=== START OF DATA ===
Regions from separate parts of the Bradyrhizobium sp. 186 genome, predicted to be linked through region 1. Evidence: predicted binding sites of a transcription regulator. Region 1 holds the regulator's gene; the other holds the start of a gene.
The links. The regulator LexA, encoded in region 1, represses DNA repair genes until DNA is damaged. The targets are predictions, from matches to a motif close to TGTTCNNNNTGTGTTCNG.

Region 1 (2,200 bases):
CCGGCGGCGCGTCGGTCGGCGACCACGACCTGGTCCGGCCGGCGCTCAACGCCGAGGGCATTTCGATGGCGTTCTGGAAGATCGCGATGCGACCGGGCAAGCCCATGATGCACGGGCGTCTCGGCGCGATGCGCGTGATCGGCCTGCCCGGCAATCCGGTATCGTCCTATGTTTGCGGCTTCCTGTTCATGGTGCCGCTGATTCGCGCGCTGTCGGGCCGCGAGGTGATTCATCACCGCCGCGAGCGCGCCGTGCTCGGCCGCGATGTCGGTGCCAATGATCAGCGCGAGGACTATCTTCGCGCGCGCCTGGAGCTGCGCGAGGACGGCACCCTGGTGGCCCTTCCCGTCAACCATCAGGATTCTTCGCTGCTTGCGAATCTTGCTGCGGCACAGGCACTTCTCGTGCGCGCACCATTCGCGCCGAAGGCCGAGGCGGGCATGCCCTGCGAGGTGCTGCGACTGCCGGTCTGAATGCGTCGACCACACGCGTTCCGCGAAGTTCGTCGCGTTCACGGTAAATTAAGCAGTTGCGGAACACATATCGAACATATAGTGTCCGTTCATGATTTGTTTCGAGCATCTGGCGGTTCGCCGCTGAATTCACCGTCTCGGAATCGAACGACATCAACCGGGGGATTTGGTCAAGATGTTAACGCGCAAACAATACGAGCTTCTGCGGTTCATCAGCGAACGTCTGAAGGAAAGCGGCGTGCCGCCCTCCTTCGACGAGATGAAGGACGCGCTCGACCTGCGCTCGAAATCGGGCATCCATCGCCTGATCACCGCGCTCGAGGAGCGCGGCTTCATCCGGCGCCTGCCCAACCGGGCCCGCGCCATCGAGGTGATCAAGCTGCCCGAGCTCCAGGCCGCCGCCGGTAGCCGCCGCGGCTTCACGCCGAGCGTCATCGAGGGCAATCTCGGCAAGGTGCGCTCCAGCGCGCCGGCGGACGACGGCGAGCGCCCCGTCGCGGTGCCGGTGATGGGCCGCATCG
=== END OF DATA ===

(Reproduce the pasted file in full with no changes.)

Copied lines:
Regions from separate parts of the Bradyrhizobium sp. 186 genome, predicted to be linked through region 1. Evidence: predicted binding sites of a transcription regulator. Region 1 holds the regulator's gene; the other holds the start of a gene.
The links. The regulator LexA, encoded in region 1, represses DNA repair genes until DNA is damaged. The targets are predictions, from matches to a motif close to TGTTCNNNNTGTGTTCNG.

Region 1 (2,200 bases):
CCGGCGGCGCGTCGGTCGGCGACCACGACCTGGTCCGGCCGGCGCTCAACGCCGAGGGCATTTCGATGGCGTTCTGGAAGATCGCGATGCGACCGGGCAAGCCCATGATGCACGGGCGTCTCGGCGCGATGCGCGTGATCGGCCTGCCCGGCAATCCGGTATCGTCCTATGTTTGCGGCTTCCTGTTCATGGTGCCGCTGATTCGCGCGCTGTCGGGCCGCGAGGTGATTCATCACCGCCGCGAGCGCGCCGTGCTCGGCCGCGATGTCGGTGCCAATGATCAGCGCGAGGACTATCTTCGCGCGCGCCTGGAGCTGCGCGAGGACGGCACCCTGGTGGCCCTTCCCGTCAACCATCAGGATTCTTCGCTGCTTGCGAATCTTGCTGCGGCACAGGCACTTCTCGTGCGCGCACCATTCGCGCCGAAGGCCGAGGCGGGCATGCCCTGCGAGGTGCTGCGACTGCCGGTCTGAATGCGTCGACCACACGCGTTCCGCGAAGTTCGTCGCGTTCACGGTAAATTAAGCAGTTGCGGAACACATATCGAACATATAGTGTCCGTTCATGATTTGTTTCGAGCATCTGGCGGTTCGCCGCTGAATTCACCGTCTCGGAATCGAACGACATCAACCGGGGGATTTGGTCAAGATGTTAACGCGCAAACAATACGAGCTTCTGCGGTTCATCAGCGAACGTCTGAAGGAAAGCGGCGTGCCGCCCTCCTTCGACGAGATGAAGGACGCGCTCGACCTGCGCTCGAAATCGGGCATCCATCGCCTGATCACCGCGCTCGAGGAGCGCGGCTTCATCCGGCGCCTGCCCAACCGGGCCCGCGCCATCGAGGTGATCAAGCTGCCCGAGCTCCAGGCCGCCGCCGGTAGCCGCCGCGGCTTCACGCCGAGCGTCATCGAGGGCAATCTCGGCAAGGTGCGCTCCAGCGCGCCGGCGGACGACGGCGAGCGCCCCGTCGCGGTGCCGGTGATGGGCCGCATCG